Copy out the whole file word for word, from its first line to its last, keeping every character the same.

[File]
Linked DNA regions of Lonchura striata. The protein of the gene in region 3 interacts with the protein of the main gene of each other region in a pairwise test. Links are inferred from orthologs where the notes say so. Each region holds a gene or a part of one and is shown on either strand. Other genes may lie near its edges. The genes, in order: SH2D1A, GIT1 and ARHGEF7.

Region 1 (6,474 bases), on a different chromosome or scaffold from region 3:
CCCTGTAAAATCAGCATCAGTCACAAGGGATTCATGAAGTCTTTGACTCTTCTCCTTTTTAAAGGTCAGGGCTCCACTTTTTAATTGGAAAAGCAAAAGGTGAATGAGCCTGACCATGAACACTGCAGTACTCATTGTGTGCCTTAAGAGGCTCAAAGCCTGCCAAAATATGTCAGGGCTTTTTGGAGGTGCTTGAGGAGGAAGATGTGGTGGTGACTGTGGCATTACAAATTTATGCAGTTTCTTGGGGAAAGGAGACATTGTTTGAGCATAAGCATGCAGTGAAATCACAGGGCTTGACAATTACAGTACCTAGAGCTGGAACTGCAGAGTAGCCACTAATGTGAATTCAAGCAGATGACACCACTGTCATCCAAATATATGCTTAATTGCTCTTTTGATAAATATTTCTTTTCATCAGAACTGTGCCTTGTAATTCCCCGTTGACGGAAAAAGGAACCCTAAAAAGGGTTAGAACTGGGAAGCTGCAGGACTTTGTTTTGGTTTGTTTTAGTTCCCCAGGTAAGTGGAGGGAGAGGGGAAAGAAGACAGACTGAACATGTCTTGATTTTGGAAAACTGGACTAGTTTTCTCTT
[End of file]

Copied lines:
Linked DNA regions of Lonchura striata. The protein of the gene in region 3 interacts with the protein of the main gene of each other region in a pairwise test. Links are inferred from orthologs where the notes say so. Each region holds a gene or a part of one and is shown on either strand. Other genes may lie near its edges. The genes, in order: SH2D1A, GIT1 and ARHGEF7.

Region 1 (6,474 bases), on a different chromosome or scaffold from region 3:
CCCTGTAAAATCAGCATCAGTCACAAGGGATTCATGAAGTCTTTGACTCTTCTCCTTTTTAAAGGTCAGGGCTCCACTTTTTAATTGGAAAAGCAAAAGGTGAATGAGCCTGACCATGAACACTGCAGTACTCATTGTGTGCCTTAAGAGGCTCAAAGCCTGCCAAAATATGTCAGGGCTTTTTGGAGGTGCTTGAGGAGGAAGATGTGGTGGTGACTGTGGCATTACAAATTTATGCAGTTTCTTGGGGAAAGGAGACATTGTTTGAGCATAAGCATGCAGTGAAATCACAGGGCTTGACAATTACAGTACCTAGAGCTGGAACTGCAGAGTAGCCACTAATGTGAATTCAAGCAGATGACACCACTGTCATCCAAATATATGCTTAATTGCTCTTTTGATAAATATTTCTTTTCATCAGAACTGTGCCTTGTAATTCCCCGTTGACGGAAAAAGGAACCCTAAAAAGGGTTAGAACTGGGAAGCTGCAGGACTTTGTTTTGGTTTGTTTTAGTTCCCCAGGTAAGTGGAGGGAGAGGGGAAAGAAGACAGACTGAACATGTCTTGATTTTGGAAAACTGGACTAGTTTTCTCTT